FSU College of Education working to combat teacher shortage
TALLAHASSEE, Fla. (WCTV) - Leon County Schools is calling on parents and other family members to help the district fill a need for substitute teachers. This comes as schools across the state of Florida are experiencing a shortage of teachers and staff.
The Florida Education Association reported a 67% increase in teaching vacancies from last year.
The biggest reason many teachers leave the profession is lack of pay. That’s one thing FSU’s College of Education has been advocating for: increasing state funding for teacher salaries.
This year, Governor DeSantis allocated $550 million to increase teacher salaries. The governor’s office says more than 90% of Florida teachers now have a starting salary of $40,000 or more.
Still, according to the Florida Education Association, the average teacher salary in Florida is more than $10,000 less than the national average.
“I would meet teachers that would tell me to run from the profession, that it was something that they were no longer passionate about that, that the pay wasn’t worth it,” said Nicole Garcia, who is pursuing a masters in education at FSU.
Garcia decided to pursue a career in teaching despite many telling her not to.
“For me it was a matter of following my heart and doing something that I really enjoyed and something that I felt would change the world even if in a small way,” Garcia said.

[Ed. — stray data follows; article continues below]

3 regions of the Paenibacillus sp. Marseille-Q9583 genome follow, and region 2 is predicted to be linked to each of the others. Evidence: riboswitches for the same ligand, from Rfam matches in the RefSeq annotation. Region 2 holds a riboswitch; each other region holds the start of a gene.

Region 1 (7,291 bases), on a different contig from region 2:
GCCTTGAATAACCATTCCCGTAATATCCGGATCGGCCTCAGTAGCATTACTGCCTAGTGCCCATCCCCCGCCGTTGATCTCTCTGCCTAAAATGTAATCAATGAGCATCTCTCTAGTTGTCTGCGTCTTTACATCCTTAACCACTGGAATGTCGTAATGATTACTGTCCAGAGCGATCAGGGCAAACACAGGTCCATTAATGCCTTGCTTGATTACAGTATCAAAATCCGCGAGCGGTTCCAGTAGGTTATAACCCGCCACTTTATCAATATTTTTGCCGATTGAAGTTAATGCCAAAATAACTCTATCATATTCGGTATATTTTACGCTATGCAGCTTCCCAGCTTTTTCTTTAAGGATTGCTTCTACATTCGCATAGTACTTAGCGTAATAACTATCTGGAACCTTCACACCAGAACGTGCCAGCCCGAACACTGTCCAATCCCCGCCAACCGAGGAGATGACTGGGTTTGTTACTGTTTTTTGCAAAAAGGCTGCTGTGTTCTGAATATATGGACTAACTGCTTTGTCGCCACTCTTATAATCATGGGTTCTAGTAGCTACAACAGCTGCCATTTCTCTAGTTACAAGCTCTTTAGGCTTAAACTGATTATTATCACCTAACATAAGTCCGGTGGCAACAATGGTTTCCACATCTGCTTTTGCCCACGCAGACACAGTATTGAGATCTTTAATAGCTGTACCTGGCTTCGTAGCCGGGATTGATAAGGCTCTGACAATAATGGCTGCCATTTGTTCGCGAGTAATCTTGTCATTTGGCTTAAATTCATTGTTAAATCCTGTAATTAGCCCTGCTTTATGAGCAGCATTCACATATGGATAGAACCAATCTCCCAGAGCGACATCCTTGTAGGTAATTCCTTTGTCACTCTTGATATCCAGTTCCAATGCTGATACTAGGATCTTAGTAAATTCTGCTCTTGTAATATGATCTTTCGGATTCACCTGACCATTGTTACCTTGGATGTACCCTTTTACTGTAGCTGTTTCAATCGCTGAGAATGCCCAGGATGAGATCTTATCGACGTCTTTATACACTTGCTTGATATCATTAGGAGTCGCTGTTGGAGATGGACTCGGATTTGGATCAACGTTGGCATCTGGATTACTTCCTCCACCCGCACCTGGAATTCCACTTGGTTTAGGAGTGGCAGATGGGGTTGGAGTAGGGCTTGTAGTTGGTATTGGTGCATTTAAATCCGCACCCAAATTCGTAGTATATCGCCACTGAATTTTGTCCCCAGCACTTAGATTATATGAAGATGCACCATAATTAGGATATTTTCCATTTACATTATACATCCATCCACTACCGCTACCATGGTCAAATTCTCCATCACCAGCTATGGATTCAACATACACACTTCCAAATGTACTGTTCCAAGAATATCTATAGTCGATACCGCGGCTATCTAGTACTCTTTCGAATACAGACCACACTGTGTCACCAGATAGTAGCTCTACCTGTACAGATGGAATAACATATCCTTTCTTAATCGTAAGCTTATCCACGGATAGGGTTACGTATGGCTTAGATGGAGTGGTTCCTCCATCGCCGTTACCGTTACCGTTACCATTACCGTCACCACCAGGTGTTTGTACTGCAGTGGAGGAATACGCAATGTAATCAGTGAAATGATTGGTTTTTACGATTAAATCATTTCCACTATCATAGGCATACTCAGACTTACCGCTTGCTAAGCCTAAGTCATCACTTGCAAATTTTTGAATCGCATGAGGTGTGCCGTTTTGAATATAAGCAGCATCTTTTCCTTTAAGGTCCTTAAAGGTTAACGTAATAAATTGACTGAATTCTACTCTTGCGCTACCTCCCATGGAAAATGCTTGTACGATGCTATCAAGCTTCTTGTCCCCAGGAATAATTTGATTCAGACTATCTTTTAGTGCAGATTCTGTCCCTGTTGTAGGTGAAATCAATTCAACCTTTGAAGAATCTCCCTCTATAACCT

Still, many are deterred from the profession, not just because of lack of pay, but due to stress.
“Sometimes teachers are overwhelmed when they begin teaching,” Addie McConomy, a doctoral student, said. “That could cause them to feel discouraged, and they might leave before they become true expert teachers.”
The dean of FSU’s College of Education said the school is actively working to not just recruit, but retain teachers.
The college has been advocating for higher pay and also recognizing award-winning teachers at FSU football games and giving tuition waivers to Florida Teacher of the Year winners to pursue graduate school.
“We know that education is the profession that allows all other professions to exist,” Dean Damon Andrew said. “So it’s very important that we recognize teachers and provide them with the best opportunities to be successful.”
McConomy said the pandemic might have indirectly deterred some students from pursuing careers in education.
“The pandemic might have caused some barriers to building relationships between students and teachers,” she said. “I think those relationships are the things that get students to want to become teachers.”
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